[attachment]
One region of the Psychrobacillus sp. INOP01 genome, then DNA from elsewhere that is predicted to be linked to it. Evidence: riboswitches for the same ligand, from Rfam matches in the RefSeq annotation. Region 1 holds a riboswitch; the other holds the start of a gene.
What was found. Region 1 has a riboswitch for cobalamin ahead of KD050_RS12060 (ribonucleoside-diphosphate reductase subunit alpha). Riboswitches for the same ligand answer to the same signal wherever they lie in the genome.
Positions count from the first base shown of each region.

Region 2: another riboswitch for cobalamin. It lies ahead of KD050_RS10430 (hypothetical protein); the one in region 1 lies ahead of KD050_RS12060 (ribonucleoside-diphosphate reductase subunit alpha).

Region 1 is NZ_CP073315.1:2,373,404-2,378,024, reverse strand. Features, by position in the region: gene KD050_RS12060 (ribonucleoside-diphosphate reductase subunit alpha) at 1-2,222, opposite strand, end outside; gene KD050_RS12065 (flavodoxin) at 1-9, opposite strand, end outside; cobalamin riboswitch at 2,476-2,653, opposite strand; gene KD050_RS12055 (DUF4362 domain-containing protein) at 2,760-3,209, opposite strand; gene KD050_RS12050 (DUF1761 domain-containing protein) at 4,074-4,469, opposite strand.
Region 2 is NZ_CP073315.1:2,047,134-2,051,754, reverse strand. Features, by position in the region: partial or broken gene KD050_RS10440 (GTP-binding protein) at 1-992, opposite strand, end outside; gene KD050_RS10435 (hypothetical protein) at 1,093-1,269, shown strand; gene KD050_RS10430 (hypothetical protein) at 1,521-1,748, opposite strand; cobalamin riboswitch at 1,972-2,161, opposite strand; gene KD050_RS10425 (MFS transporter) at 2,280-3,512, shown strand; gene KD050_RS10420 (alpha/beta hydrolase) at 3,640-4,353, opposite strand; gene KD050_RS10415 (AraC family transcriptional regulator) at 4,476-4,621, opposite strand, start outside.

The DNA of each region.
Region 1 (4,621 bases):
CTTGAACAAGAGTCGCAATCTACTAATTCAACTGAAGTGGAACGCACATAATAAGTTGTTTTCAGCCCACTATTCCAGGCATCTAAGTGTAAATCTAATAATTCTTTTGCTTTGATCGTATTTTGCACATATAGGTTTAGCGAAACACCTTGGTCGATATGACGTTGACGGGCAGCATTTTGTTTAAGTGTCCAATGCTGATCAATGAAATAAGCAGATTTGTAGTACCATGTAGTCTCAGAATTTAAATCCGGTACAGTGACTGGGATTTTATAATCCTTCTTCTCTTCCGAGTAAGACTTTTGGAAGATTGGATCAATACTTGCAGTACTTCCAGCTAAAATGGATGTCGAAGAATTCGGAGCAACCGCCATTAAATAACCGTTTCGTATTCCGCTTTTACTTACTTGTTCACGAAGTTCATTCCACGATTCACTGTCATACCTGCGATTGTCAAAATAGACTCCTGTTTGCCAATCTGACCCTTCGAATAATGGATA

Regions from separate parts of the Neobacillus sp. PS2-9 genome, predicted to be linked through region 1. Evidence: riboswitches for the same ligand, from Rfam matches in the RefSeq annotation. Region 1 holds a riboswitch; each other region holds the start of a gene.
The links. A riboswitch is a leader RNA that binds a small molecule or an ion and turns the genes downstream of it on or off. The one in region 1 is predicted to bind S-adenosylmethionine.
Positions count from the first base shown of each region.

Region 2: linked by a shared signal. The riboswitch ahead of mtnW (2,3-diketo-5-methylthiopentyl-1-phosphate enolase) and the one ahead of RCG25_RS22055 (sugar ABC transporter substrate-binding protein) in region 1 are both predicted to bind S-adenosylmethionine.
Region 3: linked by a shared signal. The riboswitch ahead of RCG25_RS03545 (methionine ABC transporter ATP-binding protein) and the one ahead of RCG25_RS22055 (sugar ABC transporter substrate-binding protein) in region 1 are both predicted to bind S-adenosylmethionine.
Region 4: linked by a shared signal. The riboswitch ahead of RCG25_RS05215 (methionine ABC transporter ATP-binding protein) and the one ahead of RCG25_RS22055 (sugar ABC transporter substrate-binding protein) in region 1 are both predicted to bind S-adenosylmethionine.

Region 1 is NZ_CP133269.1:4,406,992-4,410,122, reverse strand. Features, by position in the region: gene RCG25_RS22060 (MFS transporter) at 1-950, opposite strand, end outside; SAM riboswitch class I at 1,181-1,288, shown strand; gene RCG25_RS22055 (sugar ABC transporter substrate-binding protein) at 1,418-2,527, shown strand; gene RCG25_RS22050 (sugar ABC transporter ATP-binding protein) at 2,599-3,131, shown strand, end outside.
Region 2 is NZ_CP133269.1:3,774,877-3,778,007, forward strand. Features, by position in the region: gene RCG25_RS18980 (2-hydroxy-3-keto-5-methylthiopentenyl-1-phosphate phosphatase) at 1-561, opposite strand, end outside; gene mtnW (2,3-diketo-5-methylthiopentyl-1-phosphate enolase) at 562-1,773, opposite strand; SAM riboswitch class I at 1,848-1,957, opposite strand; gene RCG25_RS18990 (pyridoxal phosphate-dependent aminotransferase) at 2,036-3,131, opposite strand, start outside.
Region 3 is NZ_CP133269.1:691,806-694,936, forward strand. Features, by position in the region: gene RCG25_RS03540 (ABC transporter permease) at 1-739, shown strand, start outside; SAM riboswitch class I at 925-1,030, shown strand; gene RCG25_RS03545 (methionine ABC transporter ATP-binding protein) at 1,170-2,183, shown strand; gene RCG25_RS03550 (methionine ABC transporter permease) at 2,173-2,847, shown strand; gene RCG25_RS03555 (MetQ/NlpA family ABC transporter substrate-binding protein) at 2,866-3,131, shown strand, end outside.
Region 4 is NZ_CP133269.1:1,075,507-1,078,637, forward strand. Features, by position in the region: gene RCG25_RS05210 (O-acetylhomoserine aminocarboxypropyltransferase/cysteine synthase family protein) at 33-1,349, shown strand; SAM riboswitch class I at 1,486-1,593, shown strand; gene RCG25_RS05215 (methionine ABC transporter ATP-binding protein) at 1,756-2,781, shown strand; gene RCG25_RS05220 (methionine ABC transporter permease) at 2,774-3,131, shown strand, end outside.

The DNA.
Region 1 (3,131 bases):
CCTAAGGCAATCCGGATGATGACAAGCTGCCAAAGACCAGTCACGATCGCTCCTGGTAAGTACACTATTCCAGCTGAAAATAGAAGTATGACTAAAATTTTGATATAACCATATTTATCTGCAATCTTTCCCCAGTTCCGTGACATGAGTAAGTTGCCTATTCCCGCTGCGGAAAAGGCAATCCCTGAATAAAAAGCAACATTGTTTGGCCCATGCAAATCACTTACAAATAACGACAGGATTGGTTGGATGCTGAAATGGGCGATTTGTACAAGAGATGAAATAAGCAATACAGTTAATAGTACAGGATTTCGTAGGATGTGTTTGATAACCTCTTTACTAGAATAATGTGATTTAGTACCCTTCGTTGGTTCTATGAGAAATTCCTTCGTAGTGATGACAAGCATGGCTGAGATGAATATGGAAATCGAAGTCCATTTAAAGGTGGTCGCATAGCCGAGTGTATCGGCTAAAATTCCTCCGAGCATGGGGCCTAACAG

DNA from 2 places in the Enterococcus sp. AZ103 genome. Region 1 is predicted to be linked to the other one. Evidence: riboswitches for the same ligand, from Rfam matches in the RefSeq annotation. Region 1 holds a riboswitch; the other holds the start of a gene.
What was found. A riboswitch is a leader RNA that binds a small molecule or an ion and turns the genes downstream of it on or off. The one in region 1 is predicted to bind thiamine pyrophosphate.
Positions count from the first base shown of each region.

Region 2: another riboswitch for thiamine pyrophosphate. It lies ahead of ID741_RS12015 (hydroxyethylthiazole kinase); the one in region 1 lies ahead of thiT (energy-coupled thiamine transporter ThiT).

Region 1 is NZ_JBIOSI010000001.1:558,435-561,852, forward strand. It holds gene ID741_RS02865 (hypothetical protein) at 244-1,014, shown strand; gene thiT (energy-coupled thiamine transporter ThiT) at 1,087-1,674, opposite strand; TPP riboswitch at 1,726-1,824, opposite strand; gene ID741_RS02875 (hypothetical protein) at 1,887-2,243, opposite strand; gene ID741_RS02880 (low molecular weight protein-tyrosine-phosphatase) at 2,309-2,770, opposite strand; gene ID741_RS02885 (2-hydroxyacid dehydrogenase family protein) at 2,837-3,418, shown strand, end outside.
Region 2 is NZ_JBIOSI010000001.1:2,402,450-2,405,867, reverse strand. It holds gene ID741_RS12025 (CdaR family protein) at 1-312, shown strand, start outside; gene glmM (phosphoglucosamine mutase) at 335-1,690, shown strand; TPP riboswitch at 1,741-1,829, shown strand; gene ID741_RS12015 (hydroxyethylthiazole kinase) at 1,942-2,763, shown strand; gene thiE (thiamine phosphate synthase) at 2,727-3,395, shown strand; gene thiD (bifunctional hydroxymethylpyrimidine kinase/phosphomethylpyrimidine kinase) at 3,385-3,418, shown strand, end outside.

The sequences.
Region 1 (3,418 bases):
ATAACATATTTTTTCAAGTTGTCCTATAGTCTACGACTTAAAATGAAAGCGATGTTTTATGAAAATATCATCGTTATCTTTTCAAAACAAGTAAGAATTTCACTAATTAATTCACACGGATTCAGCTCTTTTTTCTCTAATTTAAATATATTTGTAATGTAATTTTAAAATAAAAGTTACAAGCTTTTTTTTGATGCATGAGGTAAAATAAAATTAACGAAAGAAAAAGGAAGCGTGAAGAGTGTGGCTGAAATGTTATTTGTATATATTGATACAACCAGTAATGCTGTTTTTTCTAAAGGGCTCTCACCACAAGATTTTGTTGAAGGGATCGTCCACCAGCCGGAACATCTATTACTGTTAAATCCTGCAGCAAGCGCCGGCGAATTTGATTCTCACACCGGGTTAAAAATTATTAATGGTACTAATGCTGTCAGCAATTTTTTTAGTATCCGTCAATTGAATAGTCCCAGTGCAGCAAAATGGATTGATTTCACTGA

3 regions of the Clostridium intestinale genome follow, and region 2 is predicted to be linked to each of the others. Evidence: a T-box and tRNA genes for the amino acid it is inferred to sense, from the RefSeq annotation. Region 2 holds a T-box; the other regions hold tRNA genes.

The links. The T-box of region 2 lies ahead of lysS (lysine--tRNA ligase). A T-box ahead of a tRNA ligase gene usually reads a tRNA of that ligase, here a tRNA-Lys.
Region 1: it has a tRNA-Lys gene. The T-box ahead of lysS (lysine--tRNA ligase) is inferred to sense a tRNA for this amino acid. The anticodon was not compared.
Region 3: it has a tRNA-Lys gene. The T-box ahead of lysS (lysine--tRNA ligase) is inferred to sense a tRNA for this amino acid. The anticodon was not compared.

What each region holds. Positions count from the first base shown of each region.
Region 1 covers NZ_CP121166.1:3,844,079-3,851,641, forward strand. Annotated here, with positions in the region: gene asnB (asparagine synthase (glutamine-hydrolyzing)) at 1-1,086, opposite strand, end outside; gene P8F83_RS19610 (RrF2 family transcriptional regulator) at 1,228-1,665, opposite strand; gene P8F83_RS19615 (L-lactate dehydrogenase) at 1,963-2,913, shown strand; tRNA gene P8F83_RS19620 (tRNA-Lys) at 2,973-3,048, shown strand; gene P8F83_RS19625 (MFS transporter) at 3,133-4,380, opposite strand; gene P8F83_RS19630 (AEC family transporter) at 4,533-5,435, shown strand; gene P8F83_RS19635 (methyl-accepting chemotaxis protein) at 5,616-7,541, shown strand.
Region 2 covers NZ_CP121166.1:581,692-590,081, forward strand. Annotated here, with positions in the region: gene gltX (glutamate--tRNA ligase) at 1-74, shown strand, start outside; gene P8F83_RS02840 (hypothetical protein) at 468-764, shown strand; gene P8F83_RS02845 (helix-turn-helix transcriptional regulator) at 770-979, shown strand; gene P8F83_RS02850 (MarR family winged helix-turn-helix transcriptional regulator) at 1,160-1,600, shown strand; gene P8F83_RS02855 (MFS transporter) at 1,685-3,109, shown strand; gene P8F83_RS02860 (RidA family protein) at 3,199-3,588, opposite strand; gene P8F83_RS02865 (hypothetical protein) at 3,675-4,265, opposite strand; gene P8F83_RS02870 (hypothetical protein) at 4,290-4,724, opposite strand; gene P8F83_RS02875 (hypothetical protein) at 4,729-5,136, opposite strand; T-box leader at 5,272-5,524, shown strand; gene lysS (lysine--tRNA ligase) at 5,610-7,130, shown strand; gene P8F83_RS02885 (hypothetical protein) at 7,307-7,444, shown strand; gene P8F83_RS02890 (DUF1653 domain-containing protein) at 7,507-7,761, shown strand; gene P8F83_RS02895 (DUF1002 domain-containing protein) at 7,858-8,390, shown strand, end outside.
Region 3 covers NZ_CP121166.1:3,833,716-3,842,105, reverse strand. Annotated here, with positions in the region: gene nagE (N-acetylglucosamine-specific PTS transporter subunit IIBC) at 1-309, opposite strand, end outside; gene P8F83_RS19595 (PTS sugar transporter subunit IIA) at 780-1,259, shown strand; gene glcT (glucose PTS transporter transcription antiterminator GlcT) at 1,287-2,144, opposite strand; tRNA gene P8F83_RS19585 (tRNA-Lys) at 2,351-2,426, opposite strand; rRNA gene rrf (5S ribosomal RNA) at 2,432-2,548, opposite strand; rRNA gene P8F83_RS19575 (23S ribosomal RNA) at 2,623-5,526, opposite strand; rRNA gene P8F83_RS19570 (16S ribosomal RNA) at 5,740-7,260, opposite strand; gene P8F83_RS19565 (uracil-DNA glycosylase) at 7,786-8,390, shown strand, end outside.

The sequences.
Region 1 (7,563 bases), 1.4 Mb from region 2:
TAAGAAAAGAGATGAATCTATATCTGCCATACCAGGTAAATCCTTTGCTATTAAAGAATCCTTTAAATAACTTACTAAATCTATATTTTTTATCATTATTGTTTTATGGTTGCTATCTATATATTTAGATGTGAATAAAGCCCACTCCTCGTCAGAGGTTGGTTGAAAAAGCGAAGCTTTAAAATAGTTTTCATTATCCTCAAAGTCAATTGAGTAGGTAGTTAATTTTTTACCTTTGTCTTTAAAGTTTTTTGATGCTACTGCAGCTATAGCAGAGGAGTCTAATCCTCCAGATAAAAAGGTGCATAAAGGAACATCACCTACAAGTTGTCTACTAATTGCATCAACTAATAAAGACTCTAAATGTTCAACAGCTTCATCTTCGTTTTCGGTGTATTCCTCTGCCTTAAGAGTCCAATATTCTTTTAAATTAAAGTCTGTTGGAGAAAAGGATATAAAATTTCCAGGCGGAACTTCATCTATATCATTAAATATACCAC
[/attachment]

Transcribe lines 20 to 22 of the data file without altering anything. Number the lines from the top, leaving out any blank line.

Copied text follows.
The DNA.
Region 1 (3,131 bases):
CCTAAGGCAATCCGGATGATGACAAGCTGCCAAAGACCAGTCACGATCGCTCCTGGTAAGTACACTATTCCAGCTGAAAATAGAAGTATGACTAAAATTTTGATATAACCATATTTATCTGCAATCTTTCCCCAGTTCCGTGACATGAGTAAGTTGCCTATTCCCGCTGCGGAAAAGGCAATCCCTGAATAAAAAGCAACATTGTTTGGCCCATGCAAATCACTTACAAATAACGACAGGATTGGTTGGATGCTGAAATGGGCGATTTGTACAAGAGATGAAATAAGCAATACAGTTAATAGTACAGGATTTCGTAGGATGTGTTTGATAACCTCTTTACTAGAATAATGTGATTTAGTACCCTTCGTTGGTTCTATGAGAAATTCCTTCGTAGTGATGACAAGCATGGCTGAGATGAATATGGAAATCGAAGTCCATTTAAAGGTGGTCGCATAGCCGAGTGTATCGGCTAAAATTCCTCCGAGCATGGGGCCTAACAG